While I would recommend this book, it is not what I expected it to be.
It will be quite helpful if you are new to being “beyond belief” and want to get to know the basics and see how other people cope; many helpful personal accounts to that effect are provided, including how to survive in a “hostile” environment. What the book does not provide though, with certain exceptions, is a more systematic approach on how to develop and teach secular ethics in your home, how to cope with children’s questions, including questions they bring home from friends, school, or elsewhere.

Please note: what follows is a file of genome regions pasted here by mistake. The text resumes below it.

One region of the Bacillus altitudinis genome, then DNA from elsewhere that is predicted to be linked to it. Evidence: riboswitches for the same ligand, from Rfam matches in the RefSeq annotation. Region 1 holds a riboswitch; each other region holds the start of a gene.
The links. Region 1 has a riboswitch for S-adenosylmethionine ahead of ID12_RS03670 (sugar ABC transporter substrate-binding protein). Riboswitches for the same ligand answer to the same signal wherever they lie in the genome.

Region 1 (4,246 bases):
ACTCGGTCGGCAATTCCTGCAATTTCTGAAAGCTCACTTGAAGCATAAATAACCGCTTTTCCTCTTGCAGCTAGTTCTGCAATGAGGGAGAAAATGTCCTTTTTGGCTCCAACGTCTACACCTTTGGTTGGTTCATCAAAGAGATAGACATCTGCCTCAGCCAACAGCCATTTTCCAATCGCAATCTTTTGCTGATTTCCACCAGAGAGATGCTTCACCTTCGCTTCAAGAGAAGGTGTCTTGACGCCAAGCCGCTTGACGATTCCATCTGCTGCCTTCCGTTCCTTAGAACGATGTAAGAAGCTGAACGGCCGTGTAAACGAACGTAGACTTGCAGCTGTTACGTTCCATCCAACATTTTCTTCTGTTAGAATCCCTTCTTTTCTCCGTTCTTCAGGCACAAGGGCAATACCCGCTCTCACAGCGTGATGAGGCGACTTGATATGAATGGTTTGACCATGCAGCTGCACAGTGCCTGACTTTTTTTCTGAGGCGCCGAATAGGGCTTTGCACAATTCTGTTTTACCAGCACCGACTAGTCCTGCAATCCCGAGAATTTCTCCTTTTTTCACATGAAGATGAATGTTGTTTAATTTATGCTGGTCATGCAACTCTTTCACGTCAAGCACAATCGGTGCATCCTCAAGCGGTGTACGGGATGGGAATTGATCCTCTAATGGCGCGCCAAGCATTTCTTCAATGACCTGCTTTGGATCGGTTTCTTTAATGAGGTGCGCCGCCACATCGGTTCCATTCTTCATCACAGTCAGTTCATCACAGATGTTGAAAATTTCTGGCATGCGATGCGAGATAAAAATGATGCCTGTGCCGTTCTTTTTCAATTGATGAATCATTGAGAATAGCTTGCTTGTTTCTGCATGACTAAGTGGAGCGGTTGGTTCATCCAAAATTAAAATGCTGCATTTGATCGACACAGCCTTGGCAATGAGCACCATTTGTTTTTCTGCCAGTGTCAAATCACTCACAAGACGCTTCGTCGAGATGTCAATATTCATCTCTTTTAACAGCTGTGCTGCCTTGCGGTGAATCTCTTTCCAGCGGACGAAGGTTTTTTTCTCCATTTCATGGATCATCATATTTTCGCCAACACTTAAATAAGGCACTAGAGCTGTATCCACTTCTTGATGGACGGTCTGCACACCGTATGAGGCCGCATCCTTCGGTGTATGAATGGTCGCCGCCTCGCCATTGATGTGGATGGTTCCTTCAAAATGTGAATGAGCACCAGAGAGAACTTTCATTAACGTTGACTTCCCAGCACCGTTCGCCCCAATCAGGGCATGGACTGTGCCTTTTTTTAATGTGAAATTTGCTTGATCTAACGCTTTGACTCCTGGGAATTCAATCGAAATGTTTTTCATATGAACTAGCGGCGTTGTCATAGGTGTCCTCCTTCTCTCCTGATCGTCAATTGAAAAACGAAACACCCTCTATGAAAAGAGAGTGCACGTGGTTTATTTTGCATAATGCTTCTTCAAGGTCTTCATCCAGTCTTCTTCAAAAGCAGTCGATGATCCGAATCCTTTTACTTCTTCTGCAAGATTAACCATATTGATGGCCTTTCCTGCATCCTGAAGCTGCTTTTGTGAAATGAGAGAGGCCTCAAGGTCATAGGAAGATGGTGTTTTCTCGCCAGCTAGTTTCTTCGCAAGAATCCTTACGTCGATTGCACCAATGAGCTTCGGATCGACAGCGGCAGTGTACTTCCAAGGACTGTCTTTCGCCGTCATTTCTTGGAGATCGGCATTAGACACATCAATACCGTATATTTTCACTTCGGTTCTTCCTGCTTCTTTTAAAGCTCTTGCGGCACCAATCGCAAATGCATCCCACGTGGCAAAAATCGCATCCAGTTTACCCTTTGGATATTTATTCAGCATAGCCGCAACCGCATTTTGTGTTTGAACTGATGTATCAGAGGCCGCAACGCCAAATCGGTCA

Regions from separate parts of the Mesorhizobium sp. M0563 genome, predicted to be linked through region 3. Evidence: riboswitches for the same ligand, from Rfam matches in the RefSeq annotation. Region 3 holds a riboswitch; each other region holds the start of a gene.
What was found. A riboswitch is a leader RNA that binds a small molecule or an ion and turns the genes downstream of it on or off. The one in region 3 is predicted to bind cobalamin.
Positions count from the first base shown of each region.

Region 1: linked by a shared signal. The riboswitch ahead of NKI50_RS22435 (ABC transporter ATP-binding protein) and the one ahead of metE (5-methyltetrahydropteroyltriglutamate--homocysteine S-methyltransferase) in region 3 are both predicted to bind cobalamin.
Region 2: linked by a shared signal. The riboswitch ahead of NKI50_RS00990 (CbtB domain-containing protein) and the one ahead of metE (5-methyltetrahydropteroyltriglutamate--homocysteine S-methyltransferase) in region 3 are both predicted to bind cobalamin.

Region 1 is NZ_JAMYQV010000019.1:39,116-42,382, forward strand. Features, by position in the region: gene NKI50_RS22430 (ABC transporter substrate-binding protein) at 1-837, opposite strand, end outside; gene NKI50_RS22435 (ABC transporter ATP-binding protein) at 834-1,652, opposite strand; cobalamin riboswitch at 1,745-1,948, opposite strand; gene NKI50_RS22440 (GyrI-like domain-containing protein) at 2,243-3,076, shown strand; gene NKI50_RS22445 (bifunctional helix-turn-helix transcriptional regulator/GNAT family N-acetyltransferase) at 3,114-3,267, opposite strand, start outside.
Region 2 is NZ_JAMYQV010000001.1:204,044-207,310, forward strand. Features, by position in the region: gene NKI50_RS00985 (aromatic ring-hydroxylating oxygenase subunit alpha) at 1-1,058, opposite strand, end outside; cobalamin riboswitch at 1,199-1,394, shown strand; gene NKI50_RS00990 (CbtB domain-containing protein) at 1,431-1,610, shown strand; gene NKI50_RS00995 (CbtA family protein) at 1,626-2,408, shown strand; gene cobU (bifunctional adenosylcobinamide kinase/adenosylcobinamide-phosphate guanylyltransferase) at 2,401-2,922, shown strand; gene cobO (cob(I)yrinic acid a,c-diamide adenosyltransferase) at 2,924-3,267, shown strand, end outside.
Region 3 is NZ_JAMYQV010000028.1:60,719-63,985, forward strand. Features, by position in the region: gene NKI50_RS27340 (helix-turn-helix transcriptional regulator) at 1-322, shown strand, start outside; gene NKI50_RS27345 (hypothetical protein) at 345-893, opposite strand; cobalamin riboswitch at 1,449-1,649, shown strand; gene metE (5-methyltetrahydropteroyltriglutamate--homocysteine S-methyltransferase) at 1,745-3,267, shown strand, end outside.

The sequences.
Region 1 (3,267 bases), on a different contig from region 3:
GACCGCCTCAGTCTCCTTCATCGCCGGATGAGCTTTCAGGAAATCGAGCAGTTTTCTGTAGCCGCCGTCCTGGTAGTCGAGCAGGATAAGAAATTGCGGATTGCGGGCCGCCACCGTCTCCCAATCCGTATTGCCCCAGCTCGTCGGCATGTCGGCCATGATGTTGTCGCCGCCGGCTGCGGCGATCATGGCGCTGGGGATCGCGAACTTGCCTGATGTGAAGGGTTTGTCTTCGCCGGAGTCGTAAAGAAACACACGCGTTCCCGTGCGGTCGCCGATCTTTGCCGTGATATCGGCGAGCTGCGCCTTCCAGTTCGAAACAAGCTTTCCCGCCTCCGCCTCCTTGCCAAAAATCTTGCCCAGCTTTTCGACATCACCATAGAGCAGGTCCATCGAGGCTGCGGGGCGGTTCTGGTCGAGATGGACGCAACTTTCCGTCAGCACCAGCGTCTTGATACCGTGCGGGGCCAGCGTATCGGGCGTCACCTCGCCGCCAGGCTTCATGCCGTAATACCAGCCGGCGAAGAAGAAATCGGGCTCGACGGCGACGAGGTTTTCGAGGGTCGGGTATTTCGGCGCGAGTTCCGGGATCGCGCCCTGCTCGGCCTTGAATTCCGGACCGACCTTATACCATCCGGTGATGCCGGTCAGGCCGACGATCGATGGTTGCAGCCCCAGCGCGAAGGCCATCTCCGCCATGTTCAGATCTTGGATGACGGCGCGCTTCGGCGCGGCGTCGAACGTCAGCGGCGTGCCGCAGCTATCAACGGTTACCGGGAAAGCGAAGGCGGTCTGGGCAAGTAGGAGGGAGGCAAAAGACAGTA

Mind, it’s not that you won’t find such things in the book! Bits and pieces are provided by personal accounts throughout, and there are long lists where you can get advice, help, support, and further information. But, apart from the lists, all this is not done in a systematic way: it might be helpful and it might make you more confident, but you can’t use this book as a practical, down-to-earth guide on how to raise your children beyond belief.
If you have something valuable to add or some interesting point to discuss, I’ll be looking forward to meeting you on Mastodon!